The Rotary Club of Montclair serves the communities of Montclair and Verona. But this club does so much more, as part of an international group that works together to change the world for the better. 
Rotary’s main objective is service — in the community, in the workplace, and around the globe. The 1.2 million Rotarians who make up more than 34,000 Rotary clubs in nearly every country in the world share a dedication to the ideal of Service Above Self.

Rotary clubs are open to people of all cultures and ethnicities and are not affiliated with any political or religious organizations.

Locally, the Rotary Club of Montclair has been making a difference in our communities for over 80 years. Some of the causes we have supported include Camp Merry Heart, Girl Scouts, Habitat for Humanity, The HALO Trust, The Harvesters, HOMECorp, Jazz Connections, Inc., The Montclair Red Cross, Montclair Volunteer Ambulance Unit (MVAU), Montclair Youth Exchange, Polio Plus, Salvation Army of Montclair, Senior HOme Repair Program, Tibetan Children's Education Foundation, Toni's Kitchen, The Rotary Club of Cheropovitis, Russia, West Essex Rehabilitation Center (WERC), The Willow Tree, The Human Needs Food Pantry and many more.

Rotarians are guided by the 4-way test:

Is it the truth?
Is it fair to all concerned?
Will it build goodwill and better friendships?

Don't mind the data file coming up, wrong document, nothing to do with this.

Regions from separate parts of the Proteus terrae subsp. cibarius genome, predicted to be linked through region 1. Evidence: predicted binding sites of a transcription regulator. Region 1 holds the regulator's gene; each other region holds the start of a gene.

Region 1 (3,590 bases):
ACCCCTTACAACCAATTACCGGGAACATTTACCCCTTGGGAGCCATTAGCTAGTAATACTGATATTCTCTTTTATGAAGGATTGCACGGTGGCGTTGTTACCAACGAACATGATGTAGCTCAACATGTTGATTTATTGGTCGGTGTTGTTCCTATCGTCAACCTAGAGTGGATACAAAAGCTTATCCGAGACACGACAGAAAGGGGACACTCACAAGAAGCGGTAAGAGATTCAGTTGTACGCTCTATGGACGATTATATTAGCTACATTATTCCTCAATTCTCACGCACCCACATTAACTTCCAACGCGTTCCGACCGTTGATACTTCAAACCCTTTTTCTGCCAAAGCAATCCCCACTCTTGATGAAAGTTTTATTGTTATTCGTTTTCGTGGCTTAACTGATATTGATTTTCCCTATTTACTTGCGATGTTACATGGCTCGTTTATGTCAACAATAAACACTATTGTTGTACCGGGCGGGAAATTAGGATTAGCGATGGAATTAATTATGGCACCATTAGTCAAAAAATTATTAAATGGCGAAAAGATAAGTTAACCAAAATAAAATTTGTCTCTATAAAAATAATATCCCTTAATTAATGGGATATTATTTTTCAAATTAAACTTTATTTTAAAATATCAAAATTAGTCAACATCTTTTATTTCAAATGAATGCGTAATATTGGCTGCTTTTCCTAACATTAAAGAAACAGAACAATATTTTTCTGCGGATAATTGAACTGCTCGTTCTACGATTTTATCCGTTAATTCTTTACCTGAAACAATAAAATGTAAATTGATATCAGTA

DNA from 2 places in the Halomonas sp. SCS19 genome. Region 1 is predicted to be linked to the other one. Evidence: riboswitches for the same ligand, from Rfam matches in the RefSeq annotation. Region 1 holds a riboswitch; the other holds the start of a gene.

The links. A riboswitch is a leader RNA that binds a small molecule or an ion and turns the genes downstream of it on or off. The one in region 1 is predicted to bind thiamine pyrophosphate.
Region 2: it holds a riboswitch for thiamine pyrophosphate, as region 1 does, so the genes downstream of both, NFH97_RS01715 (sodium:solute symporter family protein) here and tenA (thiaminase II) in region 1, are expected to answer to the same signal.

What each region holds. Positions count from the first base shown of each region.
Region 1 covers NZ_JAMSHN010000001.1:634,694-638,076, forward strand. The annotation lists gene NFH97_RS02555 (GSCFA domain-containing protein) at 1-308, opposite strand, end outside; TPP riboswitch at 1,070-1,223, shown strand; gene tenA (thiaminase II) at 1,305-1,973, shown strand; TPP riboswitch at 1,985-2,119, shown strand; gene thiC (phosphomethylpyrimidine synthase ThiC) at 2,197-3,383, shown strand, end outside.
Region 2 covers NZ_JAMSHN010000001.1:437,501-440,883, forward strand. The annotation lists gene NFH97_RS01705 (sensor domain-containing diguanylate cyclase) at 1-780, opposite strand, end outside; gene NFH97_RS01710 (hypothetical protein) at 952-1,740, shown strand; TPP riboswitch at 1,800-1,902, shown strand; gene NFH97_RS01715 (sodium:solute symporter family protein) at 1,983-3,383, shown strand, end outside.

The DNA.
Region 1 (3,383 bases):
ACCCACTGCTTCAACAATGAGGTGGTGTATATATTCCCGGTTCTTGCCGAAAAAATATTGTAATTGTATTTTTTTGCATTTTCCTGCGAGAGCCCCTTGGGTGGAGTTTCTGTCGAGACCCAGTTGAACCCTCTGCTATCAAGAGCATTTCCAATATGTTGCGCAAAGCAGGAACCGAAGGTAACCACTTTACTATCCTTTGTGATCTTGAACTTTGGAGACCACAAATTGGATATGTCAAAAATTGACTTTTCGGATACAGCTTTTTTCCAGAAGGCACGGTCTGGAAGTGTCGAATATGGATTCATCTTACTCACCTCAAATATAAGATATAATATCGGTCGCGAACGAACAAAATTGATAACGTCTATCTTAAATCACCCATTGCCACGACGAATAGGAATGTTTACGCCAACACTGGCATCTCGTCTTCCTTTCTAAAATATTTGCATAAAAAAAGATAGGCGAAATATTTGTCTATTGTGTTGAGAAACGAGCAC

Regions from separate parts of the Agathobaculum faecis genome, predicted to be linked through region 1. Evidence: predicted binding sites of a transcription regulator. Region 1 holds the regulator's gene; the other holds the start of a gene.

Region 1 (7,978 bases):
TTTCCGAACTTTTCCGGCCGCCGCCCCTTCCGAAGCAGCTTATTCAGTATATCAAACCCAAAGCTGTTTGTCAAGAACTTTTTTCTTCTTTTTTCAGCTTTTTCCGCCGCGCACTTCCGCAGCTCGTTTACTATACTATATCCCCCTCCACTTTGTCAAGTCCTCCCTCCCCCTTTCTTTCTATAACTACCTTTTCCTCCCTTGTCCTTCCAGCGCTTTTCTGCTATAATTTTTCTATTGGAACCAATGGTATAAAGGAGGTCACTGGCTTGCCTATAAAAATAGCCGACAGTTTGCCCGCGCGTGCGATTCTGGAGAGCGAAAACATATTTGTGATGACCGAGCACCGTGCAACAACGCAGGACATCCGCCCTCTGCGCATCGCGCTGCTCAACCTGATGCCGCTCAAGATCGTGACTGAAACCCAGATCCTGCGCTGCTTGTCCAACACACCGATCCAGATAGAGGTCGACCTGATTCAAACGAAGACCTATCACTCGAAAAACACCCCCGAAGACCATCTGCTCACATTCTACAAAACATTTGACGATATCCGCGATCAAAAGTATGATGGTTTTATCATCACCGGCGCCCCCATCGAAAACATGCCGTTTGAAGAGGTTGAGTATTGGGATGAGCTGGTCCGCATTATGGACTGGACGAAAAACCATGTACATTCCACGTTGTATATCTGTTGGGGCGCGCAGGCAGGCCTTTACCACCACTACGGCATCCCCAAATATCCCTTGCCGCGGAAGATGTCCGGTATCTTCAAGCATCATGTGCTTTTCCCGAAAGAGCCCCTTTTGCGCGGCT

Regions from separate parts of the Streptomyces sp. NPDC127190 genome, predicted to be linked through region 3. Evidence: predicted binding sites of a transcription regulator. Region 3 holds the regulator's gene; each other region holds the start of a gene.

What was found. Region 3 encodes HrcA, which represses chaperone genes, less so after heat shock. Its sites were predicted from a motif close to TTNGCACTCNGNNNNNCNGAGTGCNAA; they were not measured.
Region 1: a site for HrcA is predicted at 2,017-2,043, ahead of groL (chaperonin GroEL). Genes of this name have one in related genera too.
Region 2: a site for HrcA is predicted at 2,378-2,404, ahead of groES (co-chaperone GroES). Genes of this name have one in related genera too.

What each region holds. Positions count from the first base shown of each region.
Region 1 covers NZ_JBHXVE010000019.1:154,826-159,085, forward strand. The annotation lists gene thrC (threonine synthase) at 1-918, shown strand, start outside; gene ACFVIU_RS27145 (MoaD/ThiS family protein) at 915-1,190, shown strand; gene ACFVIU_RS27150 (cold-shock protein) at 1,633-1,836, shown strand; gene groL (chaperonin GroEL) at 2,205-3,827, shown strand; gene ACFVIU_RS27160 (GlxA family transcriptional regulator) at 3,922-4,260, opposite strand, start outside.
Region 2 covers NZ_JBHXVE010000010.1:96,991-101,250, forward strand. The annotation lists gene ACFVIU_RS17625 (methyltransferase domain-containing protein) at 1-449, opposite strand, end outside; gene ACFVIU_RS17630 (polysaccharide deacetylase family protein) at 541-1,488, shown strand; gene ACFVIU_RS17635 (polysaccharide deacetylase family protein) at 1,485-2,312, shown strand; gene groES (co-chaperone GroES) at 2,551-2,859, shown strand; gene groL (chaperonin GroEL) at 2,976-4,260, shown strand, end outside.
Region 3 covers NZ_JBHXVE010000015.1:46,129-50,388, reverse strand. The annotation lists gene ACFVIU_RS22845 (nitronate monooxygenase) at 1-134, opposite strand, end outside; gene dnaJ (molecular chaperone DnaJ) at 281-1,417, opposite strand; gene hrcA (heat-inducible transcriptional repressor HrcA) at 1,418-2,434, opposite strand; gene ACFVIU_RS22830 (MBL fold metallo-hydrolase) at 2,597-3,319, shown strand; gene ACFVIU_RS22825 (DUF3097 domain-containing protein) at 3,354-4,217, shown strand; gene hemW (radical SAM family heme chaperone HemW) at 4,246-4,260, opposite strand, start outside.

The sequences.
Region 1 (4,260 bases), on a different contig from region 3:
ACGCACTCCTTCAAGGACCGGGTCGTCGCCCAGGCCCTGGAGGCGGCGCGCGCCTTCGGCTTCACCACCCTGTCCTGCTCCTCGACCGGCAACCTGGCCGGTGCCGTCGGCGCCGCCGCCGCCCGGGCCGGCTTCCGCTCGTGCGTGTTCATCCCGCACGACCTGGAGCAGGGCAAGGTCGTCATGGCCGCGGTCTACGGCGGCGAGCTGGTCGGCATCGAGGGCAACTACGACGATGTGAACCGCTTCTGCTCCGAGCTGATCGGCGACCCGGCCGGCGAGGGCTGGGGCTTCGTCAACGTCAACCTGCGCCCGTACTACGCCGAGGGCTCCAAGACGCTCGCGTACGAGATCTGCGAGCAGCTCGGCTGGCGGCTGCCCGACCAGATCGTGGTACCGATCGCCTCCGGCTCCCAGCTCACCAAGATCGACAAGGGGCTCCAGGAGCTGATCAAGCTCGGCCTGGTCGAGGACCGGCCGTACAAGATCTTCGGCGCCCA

Will it be beneficial to all concerned?

If you would like to learn more, join us as our guest at our weekly lunch, every Tuesday at 12:15 at Marzullo's on Grove Street in Montclair.


Founded February 12, 1909, the NAACP is the nation's oldest, largest and most widely recognized grassroots–based civil rights organization. Its more than half-million members and supporters throughout the United States and the world are the premier advocates for civil rights in their communities, conducting voter mobilization and monitoring equal opportunity in the public and private sectors.


 ABOUT ACTSO: ACT-SO, a program by the NAACP, is an acronym that stands for Afro-Academic, Cultural, Technological and Scientific Olympics. It is a student enrichment program that culminates in a local and national competition where students compete for awards, and prizes totaling over $50,000.

ACT-SO, often referred to as the "Olympics of the Mind", seeks to promote the following among high school students of African-American descent:

Positive self-esteem
Positive interaction between our youth and the adult professional community
Positive academic and artistic excellence
High academic and cultural achievement 
The ACT-SO program centers around the dedication and commitment of community volunteers and business leaders; to serve as mentors and coaches to promote academic and artistic excellence among students of African-American descent. 

Students who participate in ACT-SO, compete with other students (locally) in up to 3 of 26 categories which includes sciences, humanities, performing arts, visual arts and business. The local competition serves to showcase the hard work students have put in all year long. Students receive medals and prizes provided by the local and regional sponsors and contributors. ACT-SO Students who receive gold medals on the local level then compete at the National Competition where they receive prizes and other rewards provided by national sponsors.